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EcommerceBytes-NewsFlash, Number 3068 - May 20, 2013 - ISSN 1539-5065    4 of 5

Bid for eBay Coke Formula Not the Real Thing

By Ina Steiner
May 20, 2013

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If you've searched for news about eBay over the past week or so, chances are you've seen the headlines about an eBay listing for the original formula for Coca Cola. An antiques dealer listed the formula with a starting bid of $5 million and a Buy It Now price of $15 million.

The auction ended on May 15 with a Buy It Now purchase, but the listing shows that the bidder has been NARU'ed (Not a Registered User). That's bad news for the seller, though not unexpected - high-profile listings often attract bogus bids. But with all the publicity his auction generated, he may find interested buyers reaching out to him directly.

Was the 1943 formula real? The seller stated in his auction that he didn't guarantee or claim it was the actual formula for Coca Cola. "Even if this formula was 100% accurate in every aspect - as mentioned above - there are only two people in the world that can verify it's (sic) accuracy, and I doubt they will be willing to compromise Coca Cola to acknowledge our exactness. That is why we are selling this as a historic artifact."

Lots of sellers on eBay list collectibles and antiques that they have not authenticated, and that's a double-edged sword. You might be misleading buyers, whether it's intentional or not, but you might end up short-changing yourself if you don't know the item's authenticity and details.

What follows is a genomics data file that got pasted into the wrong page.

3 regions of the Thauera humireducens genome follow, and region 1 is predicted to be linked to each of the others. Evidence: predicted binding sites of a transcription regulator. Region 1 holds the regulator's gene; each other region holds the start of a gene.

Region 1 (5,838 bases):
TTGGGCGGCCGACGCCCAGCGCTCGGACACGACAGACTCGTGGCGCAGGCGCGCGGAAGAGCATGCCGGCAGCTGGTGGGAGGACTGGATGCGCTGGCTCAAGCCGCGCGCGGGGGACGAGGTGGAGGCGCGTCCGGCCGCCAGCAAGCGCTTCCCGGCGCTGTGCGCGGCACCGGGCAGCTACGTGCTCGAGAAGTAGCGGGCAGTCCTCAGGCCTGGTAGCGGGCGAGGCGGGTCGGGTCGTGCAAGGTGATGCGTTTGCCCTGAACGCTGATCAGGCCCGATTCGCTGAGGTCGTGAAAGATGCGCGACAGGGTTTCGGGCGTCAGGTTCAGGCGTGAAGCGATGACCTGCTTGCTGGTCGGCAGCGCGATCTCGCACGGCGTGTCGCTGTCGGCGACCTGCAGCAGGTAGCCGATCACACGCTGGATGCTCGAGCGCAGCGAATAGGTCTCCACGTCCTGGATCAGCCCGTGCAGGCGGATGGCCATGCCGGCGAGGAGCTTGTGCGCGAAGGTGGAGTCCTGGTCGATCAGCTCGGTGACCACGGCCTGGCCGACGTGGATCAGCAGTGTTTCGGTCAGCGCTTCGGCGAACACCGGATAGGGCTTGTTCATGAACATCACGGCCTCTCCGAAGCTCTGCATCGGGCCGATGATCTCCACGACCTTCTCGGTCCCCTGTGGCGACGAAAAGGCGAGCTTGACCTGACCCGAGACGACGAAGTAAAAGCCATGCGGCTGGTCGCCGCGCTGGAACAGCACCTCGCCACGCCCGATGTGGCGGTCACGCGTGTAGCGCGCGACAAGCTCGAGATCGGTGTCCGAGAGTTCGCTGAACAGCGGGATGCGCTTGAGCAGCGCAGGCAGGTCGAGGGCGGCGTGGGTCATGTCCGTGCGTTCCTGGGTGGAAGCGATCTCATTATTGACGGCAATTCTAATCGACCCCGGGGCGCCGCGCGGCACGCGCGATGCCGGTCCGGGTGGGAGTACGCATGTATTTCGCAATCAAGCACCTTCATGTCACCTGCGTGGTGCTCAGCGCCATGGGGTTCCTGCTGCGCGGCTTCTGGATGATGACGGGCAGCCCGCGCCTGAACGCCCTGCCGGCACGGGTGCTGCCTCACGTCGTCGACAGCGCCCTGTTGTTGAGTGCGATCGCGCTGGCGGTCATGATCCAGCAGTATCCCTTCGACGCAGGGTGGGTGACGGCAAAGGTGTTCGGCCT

How do you authenticate an item? Hire an appraiser. Here's an article about how to hire an appraiser, and here's an article about finding an appraiser.

According to the Atlanta Journal Constitution, the winning buyer of the Coke formula was a teenager, and the seller plans to list the auction again.

There are always people who capitalize on news headlines by posting their own related items on eBay. This happened when Hostess was going out of business and headlines lamented the possible demise of its Twinkies snack cake. Terapeak documented the eBay-Twinkies phenomenon, showing the number of listings shot up as the news picked up steam - but sell-through rates of Twinkie items also rose.

While it may be harder to find a coke formula than Twinkie-related items to list on eBay, the fact that there's a new formula ("new Coke") gives sellers the opportunity to legitimately use the term "original formula" in their listings in the hopes of attracting looky-loos in search of the prized formula.

About the author:

Ina Steiner is co-founder and Editor of EcommerceBytes and has been reporting on ecommerce since 1999. She's a widely cited authority on marketplace selling and is author of "Turn eBay Data Into Dollars" (McGraw-Hill 2006). Her blog was featured in the book, "Blogging Heroes" (Wiley 2008). Follow her on Twitter at @ecommercebytes and send news tips to ina@ecommercebytes.com.

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